We’ve all seen sci-fi movies that show people traveling across deep space at a moment’s notice. Usually, those spaceships make use of a jump to lightspeed, hyperspace or even some way of jumping across space with ease. Well now, a team of scientists from the UK has outlined a way to create wormholes that might let us one day hop across the cosmos in this way.
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According to a report from Vice, researchers from the University of Bristol’s Quantum Engineering Technology Labs in the UK have “proposed a mind-blowing experiment that could potentially create the first-ever traversable wormhole.”
Hopping through the wormhole would allow people to effectively teleport from one side of space to another. But the team of researchers, led by Hatim Salih, a quantum physicist and honorary research fellow at the university, don’t call this method of travel “teleportation.” Instead, it’s known as “counterportation,” as Vice explains:
“The fundamental concept behind the new study is ‘counterportation,’ which is a portmanteau that Salih coined from the words ‘counterfactual’ and ‘transportation.’ While the transportation part is fairly straightforward, the counterfactual component is derived from a concept called counterfactual communication, which is a way to send messages between two points without exchanging any particles.
“By way of a simple real-world example, consider a dormant car engine light. It’s not emitting anything, but it still signals information: that your engine is fine. That’s counterfactual communication.”
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Now that we know the name of this kind of transportation, let’s talk about how the heck it could become a reality. Surprisingly, the team’s approach is reliant on a lot of existing tech, starting with a special kind of quantum computer.
Quantum computing holds the key to all this. Photo: Sven Hoppe/picture alliance (Getty Images)
To transport information across space and time, the researchers would first send light through a quantum system. The light hits detectors and is then reconstructed at the other end of the system. This means the information is transmitted without any electricity or particles being sent from origin to destination. As Vice explains:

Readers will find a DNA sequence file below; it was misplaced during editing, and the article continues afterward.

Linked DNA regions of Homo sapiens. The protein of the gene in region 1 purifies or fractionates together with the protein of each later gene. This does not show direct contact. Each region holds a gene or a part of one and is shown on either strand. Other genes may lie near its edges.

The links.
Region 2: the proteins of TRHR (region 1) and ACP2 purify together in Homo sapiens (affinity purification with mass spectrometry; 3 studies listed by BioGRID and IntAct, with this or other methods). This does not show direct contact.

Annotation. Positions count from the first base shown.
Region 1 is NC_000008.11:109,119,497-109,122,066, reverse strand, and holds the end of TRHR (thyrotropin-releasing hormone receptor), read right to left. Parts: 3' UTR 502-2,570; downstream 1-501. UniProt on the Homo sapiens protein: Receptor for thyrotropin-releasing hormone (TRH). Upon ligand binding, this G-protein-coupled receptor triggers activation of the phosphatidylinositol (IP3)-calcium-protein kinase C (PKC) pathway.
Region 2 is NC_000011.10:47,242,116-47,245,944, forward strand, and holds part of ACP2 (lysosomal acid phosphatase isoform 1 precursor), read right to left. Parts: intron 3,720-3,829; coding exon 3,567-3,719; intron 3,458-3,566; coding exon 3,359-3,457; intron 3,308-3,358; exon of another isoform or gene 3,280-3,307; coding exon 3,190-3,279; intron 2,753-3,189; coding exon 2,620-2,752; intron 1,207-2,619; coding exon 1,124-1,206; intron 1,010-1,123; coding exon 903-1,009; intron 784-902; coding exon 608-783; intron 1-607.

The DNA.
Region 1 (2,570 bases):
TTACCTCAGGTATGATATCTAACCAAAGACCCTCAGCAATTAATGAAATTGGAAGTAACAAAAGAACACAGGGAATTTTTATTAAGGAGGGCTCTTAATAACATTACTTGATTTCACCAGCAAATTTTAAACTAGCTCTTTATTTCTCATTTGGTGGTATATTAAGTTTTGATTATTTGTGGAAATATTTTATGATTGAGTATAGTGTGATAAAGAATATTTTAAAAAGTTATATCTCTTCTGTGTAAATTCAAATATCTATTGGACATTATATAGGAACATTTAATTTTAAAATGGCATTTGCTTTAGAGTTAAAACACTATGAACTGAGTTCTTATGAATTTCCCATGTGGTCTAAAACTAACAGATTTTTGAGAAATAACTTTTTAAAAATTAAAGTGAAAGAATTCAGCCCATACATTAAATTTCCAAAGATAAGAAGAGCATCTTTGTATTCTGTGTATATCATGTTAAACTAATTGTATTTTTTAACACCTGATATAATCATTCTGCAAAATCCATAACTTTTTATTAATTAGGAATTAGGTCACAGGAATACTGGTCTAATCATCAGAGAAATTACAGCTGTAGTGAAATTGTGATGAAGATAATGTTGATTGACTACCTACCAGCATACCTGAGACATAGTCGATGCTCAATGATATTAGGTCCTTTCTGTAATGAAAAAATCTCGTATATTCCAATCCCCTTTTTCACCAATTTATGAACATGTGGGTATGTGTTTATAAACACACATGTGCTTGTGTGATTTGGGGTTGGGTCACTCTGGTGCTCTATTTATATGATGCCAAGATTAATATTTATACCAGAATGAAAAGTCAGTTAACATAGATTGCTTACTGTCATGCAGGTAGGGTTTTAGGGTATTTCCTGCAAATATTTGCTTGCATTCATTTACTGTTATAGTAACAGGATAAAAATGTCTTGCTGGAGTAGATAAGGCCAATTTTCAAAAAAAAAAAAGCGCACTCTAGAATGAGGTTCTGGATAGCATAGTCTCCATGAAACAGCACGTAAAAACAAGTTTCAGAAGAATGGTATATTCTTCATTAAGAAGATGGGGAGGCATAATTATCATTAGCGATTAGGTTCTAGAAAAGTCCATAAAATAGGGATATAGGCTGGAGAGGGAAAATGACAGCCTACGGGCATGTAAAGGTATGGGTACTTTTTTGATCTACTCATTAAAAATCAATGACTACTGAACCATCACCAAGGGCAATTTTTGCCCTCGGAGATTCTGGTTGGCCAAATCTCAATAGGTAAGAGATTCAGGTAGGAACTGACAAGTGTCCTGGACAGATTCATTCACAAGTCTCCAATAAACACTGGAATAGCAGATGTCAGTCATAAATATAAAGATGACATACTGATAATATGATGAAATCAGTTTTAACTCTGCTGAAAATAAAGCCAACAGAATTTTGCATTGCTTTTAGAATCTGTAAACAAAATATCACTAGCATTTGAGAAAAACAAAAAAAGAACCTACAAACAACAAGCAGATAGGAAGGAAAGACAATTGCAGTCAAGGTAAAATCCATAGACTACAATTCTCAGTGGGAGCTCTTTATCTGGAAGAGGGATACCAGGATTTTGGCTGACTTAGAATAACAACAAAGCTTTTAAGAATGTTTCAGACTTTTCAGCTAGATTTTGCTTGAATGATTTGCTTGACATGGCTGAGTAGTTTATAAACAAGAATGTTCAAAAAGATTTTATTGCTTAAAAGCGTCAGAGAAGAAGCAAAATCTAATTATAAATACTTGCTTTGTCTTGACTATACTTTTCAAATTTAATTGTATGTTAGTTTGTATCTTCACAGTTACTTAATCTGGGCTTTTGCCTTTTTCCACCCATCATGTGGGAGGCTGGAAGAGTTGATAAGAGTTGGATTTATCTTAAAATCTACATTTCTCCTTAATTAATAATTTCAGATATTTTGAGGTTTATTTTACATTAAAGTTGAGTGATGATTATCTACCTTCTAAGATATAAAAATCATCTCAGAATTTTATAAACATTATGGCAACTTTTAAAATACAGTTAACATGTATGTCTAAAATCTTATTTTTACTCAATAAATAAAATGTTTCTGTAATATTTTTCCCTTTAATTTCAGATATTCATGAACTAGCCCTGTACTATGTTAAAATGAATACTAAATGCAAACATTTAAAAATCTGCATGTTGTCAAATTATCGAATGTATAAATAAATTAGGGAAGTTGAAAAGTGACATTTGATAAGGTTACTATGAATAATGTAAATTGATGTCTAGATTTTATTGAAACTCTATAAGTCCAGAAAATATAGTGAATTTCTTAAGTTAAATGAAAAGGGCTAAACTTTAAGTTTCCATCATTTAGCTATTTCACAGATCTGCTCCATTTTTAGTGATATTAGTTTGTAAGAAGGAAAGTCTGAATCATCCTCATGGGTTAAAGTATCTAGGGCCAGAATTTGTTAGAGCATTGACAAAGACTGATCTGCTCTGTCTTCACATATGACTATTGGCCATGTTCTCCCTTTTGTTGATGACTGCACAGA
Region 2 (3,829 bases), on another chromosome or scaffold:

“In other words, it’s more like the kind of teleportation we are familiar with in science fiction, in which objects appear to vanish in one place and reappear in another, with no sign of any exchanged particles at all.”
According to Vice, Salih has been working on this way of transporting matter across space for a decade. So far, the research team has demonstrated its workings in a lab, and a team of scientists in China has also sent a bitmap image from one location to another without the exchange of particles.
The next step in advancing this means of data transfer will all come down to the next-generation quantum computers. These computers could then be used to “harness the power of counterportation to produce a traversable wormhole,” according to Vice. But if this could become a reality, don’t expect instant travel across space to happen right away, as Vice explains:
“Unlike fictional wormholes, the experimental version would not allow for instantaneously faster-than-light travel to distant locations, because counterportation crawls along much more slowly than the speed of light.”
That doesn’t mean such a technology is useless. Far from it: Researchers could use the means of traveling into a wormhole to send signals or objects through a real bridge across spacetime. It could even offer a first-person view inside a wormhole, which would be pretty damn cool.